Can you imagine going to court to sue… yourself?
Such a silly idea wouldn’t cross the mind of any even mildly intelligent person. How about a corporation? Would it ever sue itself? Unlikely, you say? After all, with all the collective intelligence of their highly educated management, such a costly and pointless move could never happen.
Never? Well, probably… unless you’re the well-known bank Wells Fargo.
In a mortgage foreclosure case in Hillsborough County, Florida, Wells Fargo filed a civil complaint against itself. How could this happen? Actually, it’s quite simple and doesn’t lack some twisted legal logic. Wells Fargo happens to hold the first and second mortgage on a condominium, whose owner went belly up. So, according to Wells Fargo’s spokesman Kevin Waetke: “The primary reason is to clear title and ownership interest in a property to prepare it for sale,” because “due to state foreclosure laws, lenders are obligated to name and notify subordinate lien holders.”
So far, so good.
Funnily though, Wells Fargo wasn’t able to notice that it was itself the secondary lien holder. So, instead of resolving the issue of this second mortgage internally, WF hired the law firm Florida Default Law Group., P.L., of Tampa, to file the lawsuit against itself. Yes, really: the court documents read “Wells Fargo Bank NA” as the plaintiff vs. “Wells Fargo Bank NA” as the defendant.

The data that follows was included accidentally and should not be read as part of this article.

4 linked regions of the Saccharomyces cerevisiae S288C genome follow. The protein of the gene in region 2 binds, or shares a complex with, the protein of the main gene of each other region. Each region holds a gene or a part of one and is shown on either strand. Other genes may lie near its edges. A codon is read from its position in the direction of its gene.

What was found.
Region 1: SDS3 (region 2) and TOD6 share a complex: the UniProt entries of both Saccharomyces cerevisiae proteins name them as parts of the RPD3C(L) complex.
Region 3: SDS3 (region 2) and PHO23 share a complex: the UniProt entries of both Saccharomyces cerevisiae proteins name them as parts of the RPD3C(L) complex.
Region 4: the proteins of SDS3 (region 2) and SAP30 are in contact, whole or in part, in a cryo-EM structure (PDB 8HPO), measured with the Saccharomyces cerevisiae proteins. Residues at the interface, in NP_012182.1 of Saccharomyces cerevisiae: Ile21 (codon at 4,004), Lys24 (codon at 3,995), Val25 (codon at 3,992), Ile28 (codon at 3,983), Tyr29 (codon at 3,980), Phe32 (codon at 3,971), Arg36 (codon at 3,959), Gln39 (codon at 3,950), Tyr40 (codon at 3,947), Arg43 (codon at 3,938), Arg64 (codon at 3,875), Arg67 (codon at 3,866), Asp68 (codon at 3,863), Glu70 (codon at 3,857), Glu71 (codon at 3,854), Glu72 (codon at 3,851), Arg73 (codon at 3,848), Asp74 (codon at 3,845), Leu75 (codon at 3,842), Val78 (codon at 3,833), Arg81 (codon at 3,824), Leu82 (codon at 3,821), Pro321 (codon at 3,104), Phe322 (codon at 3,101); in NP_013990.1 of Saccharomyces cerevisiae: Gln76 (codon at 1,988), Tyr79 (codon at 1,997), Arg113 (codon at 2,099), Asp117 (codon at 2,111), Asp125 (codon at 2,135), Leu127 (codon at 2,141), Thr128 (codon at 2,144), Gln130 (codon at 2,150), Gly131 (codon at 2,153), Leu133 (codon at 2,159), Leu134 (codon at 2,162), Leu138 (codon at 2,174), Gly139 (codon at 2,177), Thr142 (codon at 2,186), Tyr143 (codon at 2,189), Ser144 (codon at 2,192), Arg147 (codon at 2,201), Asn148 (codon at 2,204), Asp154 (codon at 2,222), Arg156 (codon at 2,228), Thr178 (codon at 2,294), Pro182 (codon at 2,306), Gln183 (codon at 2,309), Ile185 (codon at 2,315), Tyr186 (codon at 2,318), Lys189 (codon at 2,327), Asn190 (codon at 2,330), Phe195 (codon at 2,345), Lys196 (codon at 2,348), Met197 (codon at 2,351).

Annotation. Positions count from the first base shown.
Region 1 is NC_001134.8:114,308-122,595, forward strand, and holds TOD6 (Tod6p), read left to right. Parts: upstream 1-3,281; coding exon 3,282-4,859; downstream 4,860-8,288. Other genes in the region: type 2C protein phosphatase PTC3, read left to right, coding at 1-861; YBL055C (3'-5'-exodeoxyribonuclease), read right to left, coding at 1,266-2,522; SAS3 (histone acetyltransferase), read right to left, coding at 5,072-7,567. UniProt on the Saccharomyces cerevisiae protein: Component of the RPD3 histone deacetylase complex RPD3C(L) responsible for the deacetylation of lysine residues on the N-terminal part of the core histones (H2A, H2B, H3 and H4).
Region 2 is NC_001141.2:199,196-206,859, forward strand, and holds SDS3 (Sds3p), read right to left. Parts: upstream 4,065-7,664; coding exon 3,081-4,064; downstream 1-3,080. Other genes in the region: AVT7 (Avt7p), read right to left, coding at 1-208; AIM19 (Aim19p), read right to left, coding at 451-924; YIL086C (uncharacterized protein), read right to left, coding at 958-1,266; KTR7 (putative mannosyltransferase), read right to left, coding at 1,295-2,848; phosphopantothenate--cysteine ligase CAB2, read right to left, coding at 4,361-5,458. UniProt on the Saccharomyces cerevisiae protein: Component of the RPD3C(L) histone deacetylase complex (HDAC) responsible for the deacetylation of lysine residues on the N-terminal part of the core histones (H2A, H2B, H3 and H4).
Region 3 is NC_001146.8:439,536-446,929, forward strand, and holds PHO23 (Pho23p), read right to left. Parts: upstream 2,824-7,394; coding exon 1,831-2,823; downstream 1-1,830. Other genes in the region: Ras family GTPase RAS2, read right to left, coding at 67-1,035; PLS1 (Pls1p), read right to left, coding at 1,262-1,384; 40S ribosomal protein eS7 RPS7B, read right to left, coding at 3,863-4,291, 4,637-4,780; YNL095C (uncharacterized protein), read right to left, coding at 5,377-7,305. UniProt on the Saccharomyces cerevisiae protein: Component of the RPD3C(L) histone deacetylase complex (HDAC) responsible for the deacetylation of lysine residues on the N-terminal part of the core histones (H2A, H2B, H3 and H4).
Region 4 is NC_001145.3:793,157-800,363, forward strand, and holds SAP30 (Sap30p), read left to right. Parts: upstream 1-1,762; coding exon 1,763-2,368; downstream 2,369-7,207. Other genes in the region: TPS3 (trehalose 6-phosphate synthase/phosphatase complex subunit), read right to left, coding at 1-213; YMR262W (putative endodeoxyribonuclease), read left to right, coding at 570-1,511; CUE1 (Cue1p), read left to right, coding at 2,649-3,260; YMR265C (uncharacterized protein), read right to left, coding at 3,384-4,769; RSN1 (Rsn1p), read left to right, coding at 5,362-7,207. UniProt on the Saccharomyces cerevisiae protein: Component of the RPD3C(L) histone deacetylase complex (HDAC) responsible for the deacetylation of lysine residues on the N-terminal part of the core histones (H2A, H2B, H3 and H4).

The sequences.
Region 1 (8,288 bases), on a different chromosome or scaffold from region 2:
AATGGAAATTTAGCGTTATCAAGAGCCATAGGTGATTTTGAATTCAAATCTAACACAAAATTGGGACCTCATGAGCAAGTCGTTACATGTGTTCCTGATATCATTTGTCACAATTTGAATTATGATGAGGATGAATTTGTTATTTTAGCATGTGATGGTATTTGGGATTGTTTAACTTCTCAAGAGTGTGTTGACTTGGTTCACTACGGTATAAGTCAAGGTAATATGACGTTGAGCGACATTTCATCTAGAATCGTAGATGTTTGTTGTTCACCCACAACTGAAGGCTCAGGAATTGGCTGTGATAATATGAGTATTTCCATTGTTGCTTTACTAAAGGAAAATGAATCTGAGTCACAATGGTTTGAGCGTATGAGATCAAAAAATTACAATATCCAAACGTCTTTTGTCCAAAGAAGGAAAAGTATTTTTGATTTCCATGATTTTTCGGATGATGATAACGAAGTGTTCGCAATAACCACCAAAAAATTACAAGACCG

And, as a defendant, it was only “logical” of Wells Fargo to hire another Tampa law firm (Kass, Shuler, Solomon, Spector, Foyle & Singer P.A.) to defend itself against… itself!
Here, this Kafkaesque situation could have come to an end, with both law firms realizing that they were fighting for the same client. But no: the second law firm filed the following answer to their client’s complaint: “Defendant admits that it is the owner and holder of a mortgage encumbering the subject real property. All other allegations of the complaint are denied.” So, effectively, Wells Fargo is now fighting against itself in court.
I’m wondering who’ll win this case!